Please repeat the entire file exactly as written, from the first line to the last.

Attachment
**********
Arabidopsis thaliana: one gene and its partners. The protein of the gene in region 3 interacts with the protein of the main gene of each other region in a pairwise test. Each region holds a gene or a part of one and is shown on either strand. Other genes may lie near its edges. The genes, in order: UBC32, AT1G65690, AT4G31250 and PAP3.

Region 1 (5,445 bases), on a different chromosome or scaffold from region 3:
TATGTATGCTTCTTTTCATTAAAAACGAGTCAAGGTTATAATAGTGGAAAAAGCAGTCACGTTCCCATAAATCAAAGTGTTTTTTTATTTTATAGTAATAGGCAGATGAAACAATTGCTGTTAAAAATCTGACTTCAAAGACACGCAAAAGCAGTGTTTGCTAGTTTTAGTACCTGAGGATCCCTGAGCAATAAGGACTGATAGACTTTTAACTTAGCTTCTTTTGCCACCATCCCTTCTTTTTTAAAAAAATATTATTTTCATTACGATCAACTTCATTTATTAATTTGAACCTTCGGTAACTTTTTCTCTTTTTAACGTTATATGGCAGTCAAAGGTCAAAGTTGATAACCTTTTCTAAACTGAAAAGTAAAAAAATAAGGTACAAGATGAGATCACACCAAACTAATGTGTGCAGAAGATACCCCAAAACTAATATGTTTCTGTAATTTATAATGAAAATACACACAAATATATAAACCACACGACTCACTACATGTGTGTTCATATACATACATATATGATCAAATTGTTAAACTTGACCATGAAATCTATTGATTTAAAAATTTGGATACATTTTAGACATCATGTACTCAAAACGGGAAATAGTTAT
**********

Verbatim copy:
Arabidopsis thaliana: one gene and its partners. The protein of the gene in region 3 interacts with the protein of the main gene of each other region in a pairwise test. Each region holds a gene or a part of one and is shown on either strand. Other genes may lie near its edges. The genes, in order: UBC32, AT1G65690, AT4G31250 and PAP3.

Region 1 (5,445 bases), on a different chromosome or scaffold from region 3:
TATGTATGCTTCTTTTCATTAAAAACGAGTCAAGGTTATAATAGTGGAAAAAGCAGTCACGTTCCCATAAATCAAAGTGTTTTTTTATTTTATAGTAATAGGCAGATGAAACAATTGCTGTTAAAAATCTGACTTCAAAGACACGCAAAAGCAGTGTTTGCTAGTTTTAGTACCTGAGGATCCCTGAGCAATAAGGACTGATAGACTTTTAACTTAGCTTCTTTTGCCACCATCCCTTCTTTTTTAAAAAAATATTATTTTCATTACGATCAACTTCATTTATTAATTTGAACCTTCGGTAACTTTTTCTCTTTTTAACGTTATATGGCAGTCAAAGGTCAAAGTTGATAACCTTTTCTAAACTGAAAAGTAAAAAAATAAGGTACAAGATGAGATCACACCAAACTAATGTGTGCAGAAGATACCCCAAAACTAATATGTTTCTGTAATTTATAATGAAAATACACACAAATATATAAACCACACGACTCACTACATGTGTGTTCATATACATACATATATGATCAAATTGTTAAACTTGACCATGAAATCTATTGATTTAAAAATTTGGATACATTTTAGACATCATGTACTCAAAACGGGAAATAGTTAT